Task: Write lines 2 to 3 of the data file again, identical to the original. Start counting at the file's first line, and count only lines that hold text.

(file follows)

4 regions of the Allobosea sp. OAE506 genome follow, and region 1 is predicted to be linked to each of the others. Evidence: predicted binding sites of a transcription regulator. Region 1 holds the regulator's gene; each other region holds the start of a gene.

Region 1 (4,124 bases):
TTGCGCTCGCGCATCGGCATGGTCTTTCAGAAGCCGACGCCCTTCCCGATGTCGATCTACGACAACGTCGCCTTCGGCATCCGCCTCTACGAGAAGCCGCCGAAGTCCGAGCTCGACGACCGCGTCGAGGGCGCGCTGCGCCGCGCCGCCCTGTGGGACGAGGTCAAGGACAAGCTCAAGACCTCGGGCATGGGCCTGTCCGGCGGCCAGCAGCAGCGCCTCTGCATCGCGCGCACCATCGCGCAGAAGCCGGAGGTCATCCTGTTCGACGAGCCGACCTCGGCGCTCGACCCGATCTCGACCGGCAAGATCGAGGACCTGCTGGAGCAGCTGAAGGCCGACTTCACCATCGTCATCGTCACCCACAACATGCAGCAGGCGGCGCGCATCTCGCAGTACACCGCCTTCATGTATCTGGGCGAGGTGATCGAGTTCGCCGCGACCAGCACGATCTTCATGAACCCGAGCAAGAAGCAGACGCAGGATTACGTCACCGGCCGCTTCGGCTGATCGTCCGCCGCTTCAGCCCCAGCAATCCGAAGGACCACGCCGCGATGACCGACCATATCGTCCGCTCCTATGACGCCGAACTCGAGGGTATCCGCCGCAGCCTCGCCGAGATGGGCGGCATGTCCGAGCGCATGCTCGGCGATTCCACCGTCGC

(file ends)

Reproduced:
Region 1 (4,124 bases):
TTGCGCTCGCGCATCGGCATGGTCTTTCAGAAGCCGACGCCCTTCCCGATGTCGATCTACGACAACGTCGCCTTCGGCATCCGCCTCTACGAGAAGCCGCCGAAGTCCGAGCTCGACGACCGCGTCGAGGGCGCGCTGCGCCGCGCCGCCCTGTGGGACGAGGTCAAGGACAAGCTCAAGACCTCGGGCATGGGCCTGTCCGGCGGCCAGCAGCAGCGCCTCTGCATCGCGCGCACCATCGCGCAGAAGCCGGAGGTCATCCTGTTCGACGAGCCGACCTCGGCGCTCGACCCGATCTCGACCGGCAAGATCGAGGACCTGCTGGAGCAGCTGAAGGCCGACTTCACCATCGTCATCGTCACCCACAACATGCAGCAGGCGGCGCGCATCTCGCAGTACACCGCCTTCATGTATCTGGGCGAGGTGATCGAGTTCGCCGCGACCAGCACGATCTTCATGAACCCGAGCAAGAAGCAGACGCAGGATTACGTCACCGGCCGCTTCGGCTGATCGTCCGCCGCTTCAGCCCCAGCAATCCGAAGGACCACGCCGCGATGACCGACCATATCGTCCGCTCCTATGACGCCGAACTCGAGGGTATCCGCCGCAGCCTCGCCGAGATGGGCGGCATGTCCGAGCGCATGCTCGGCGATTCCACCGTCGC